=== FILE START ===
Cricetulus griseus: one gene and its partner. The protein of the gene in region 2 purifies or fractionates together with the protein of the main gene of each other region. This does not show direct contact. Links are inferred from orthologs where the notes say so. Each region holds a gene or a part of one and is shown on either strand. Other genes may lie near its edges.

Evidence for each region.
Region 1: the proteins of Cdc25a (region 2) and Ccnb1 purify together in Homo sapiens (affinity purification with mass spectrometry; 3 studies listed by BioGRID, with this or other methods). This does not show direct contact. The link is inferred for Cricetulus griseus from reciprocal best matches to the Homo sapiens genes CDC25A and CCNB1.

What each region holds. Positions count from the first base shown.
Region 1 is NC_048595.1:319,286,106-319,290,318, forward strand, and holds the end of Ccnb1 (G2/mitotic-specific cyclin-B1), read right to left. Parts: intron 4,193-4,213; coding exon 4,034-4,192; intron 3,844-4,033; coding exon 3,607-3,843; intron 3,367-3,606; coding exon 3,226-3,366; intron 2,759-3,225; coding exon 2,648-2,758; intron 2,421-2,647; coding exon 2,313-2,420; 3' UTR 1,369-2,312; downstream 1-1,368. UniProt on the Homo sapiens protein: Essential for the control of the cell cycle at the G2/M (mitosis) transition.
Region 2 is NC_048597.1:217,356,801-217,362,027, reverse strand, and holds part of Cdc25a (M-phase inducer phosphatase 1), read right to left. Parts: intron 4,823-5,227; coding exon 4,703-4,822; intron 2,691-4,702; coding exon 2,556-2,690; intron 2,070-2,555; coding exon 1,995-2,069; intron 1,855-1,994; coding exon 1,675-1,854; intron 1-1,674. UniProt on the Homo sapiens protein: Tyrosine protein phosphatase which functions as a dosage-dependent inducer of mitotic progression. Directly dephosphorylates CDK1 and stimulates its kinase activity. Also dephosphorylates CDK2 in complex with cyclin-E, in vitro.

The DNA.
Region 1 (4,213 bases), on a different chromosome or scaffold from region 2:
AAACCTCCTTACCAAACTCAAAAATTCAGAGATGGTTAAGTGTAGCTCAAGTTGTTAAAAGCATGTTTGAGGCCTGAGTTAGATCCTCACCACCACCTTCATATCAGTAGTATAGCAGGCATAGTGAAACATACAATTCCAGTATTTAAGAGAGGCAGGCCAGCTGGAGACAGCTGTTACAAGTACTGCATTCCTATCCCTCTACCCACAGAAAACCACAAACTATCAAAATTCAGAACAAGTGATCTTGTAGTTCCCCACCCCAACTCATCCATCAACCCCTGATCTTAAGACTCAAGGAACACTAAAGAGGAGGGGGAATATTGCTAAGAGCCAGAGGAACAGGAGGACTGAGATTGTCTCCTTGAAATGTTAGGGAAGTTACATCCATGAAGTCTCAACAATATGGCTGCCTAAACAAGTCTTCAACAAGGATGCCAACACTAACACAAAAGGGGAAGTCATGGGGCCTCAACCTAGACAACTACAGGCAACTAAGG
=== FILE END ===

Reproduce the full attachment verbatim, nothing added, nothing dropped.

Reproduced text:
Cricetulus griseus: one gene and its partner. The protein of the gene in region 2 purifies or fractionates together with the protein of the main gene of each other region. This does not show direct contact. Links are inferred from orthologs where the notes say so. Each region holds a gene or a part of one and is shown on either strand. Other genes may lie near its edges.

Evidence for each region.
Region 1: the proteins of Cdc25a (region 2) and Ccnb1 purify together in Homo sapiens (affinity purification with mass spectrometry; 3 studies listed by BioGRID, with this or other methods). This does not show direct contact. The link is inferred for Cricetulus griseus from reciprocal best matches to the Homo sapiens genes CDC25A and CCNB1.

What each region holds. Positions count from the first base shown.
Region 1 is NC_048595.1:319,286,106-319,290,318, forward strand, and holds the end of Ccnb1 (G2/mitotic-specific cyclin-B1), read right to left. Parts: intron 4,193-4,213; coding exon 4,034-4,192; intron 3,844-4,033; coding exon 3,607-3,843; intron 3,367-3,606; coding exon 3,226-3,366; intron 2,759-3,225; coding exon 2,648-2,758; intron 2,421-2,647; coding exon 2,313-2,420; 3' UTR 1,369-2,312; downstream 1-1,368. UniProt on the Homo sapiens protein: Essential for the control of the cell cycle at the G2/M (mitosis) transition.
Region 2 is NC_048597.1:217,356,801-217,362,027, reverse strand, and holds part of Cdc25a (M-phase inducer phosphatase 1), read right to left. Parts: intron 4,823-5,227; coding exon 4,703-4,822; intron 2,691-4,702; coding exon 2,556-2,690; intron 2,070-2,555; coding exon 1,995-2,069; intron 1,855-1,994; coding exon 1,675-1,854; intron 1-1,674. UniProt on the Homo sapiens protein: Tyrosine protein phosphatase which functions as a dosage-dependent inducer of mitotic progression. Directly dephosphorylates CDK1 and stimulates its kinase activity. Also dephosphorylates CDK2 in complex with cyclin-E, in vitro.

The DNA.
Region 1 (4,213 bases), on a different chromosome or scaffold from region 2:
AAACCTCCTTACCAAACTCAAAAATTCAGAGATGGTTAAGTGTAGCTCAAGTTGTTAAAAGCATGTTTGAGGCCTGAGTTAGATCCTCACCACCACCTTCATATCAGTAGTATAGCAGGCATAGTGAAACATACAATTCCAGTATTTAAGAGAGGCAGGCCAGCTGGAGACAGCTGTTACAAGTACTGCATTCCTATCCCTCTACCCACAGAAAACCACAAACTATCAAAATTCAGAACAAGTGATCTTGTAGTTCCCCACCCCAACTCATCCATCAACCCCTGATCTTAAGACTCAAGGAACACTAAAGAGGAGGGGGAATATTGCTAAGAGCCAGAGGAACAGGAGGACTGAGATTGTCTCCTTGAAATGTTAGGGAAGTTACATCCATGAAGTCTCAACAATATGGCTGCCTAAACAAGTCTTCAACAAGGATGCCAACACTAACACAAAAGGGGAAGTCATGGGGCCTCAACCTAGACAACTACAGGCAACTAAGG